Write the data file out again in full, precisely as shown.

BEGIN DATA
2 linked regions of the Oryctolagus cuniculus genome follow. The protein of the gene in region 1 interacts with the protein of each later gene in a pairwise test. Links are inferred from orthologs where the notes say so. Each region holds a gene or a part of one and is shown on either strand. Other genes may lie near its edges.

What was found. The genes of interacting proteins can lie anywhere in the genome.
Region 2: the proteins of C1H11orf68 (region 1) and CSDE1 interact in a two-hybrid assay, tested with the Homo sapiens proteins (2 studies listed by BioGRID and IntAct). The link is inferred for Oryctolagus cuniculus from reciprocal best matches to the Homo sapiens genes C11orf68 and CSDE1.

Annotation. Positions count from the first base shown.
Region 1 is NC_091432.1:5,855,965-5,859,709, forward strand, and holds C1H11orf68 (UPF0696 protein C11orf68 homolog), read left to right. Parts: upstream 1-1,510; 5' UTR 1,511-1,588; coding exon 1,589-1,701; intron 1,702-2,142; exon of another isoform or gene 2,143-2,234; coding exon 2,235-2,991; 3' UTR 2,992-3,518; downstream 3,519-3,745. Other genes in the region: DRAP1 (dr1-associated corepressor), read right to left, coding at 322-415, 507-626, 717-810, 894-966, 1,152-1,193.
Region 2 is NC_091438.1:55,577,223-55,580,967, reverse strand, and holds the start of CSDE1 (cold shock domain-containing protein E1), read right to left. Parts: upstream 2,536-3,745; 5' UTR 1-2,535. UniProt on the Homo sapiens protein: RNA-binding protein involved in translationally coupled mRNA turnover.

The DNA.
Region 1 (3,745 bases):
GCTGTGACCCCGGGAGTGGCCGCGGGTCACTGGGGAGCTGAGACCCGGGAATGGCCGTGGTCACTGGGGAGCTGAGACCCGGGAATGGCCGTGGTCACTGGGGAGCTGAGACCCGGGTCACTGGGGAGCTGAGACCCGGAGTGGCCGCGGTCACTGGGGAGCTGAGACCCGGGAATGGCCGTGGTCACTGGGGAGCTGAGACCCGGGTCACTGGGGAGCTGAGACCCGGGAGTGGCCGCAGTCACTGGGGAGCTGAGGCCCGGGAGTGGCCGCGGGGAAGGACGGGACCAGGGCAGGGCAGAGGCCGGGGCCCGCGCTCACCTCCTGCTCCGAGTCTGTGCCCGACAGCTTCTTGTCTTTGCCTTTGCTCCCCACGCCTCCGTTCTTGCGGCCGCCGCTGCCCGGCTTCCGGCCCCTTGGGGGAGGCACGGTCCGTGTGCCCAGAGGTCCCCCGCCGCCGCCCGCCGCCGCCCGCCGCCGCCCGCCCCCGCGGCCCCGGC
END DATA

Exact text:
2 linked regions of the Oryctolagus cuniculus genome follow. The protein of the gene in region 1 interacts with the protein of each later gene in a pairwise test. Links are inferred from orthologs where the notes say so. Each region holds a gene or a part of one and is shown on either strand. Other genes may lie near its edges.

What was found. The genes of interacting proteins can lie anywhere in the genome.
Region 2: the proteins of C1H11orf68 (region 1) and CSDE1 interact in a two-hybrid assay, tested with the Homo sapiens proteins (2 studies listed by BioGRID and IntAct). The link is inferred for Oryctolagus cuniculus from reciprocal best matches to the Homo sapiens genes C11orf68 and CSDE1.

Annotation. Positions count from the first base shown.
Region 1 is NC_091432.1:5,855,965-5,859,709, forward strand, and holds C1H11orf68 (UPF0696 protein C11orf68 homolog), read left to right. Parts: upstream 1-1,510; 5' UTR 1,511-1,588; coding exon 1,589-1,701; intron 1,702-2,142; exon of another isoform or gene 2,143-2,234; coding exon 2,235-2,991; 3' UTR 2,992-3,518; downstream 3,519-3,745. Other genes in the region: DRAP1 (dr1-associated corepressor), read right to left, coding at 322-415, 507-626, 717-810, 894-966, 1,152-1,193.
Region 2 is NC_091438.1:55,577,223-55,580,967, reverse strand, and holds the start of CSDE1 (cold shock domain-containing protein E1), read right to left. Parts: upstream 2,536-3,745; 5' UTR 1-2,535. UniProt on the Homo sapiens protein: RNA-binding protein involved in translationally coupled mRNA turnover.

The DNA.
Region 1 (3,745 bases):
GCTGTGACCCCGGGAGTGGCCGCGGGTCACTGGGGAGCTGAGACCCGGGAATGGCCGTGGTCACTGGGGAGCTGAGACCCGGGAATGGCCGTGGTCACTGGGGAGCTGAGACCCGGGTCACTGGGGAGCTGAGACCCGGAGTGGCCGCGGTCACTGGGGAGCTGAGACCCGGGAATGGCCGTGGTCACTGGGGAGCTGAGACCCGGGTCACTGGGGAGCTGAGACCCGGGAGTGGCCGCAGTCACTGGGGAGCTGAGGCCCGGGAGTGGCCGCGGGGAAGGACGGGACCAGGGCAGGGCAGAGGCCGGGGCCCGCGCTCACCTCCTGCTCCGAGTCTGTGCCCGACAGCTTCTTGTCTTTGCCTTTGCTCCCCACGCCTCCGTTCTTGCGGCCGCCGCTGCCCGGCTTCCGGCCCCTTGGGGGAGGCACGGTCCGTGTGCCCAGAGGTCCCCCGCCGCCGCCCGCCGCCGCCCGCCGCCGCCCGCCCCCGCGGCCCCGGC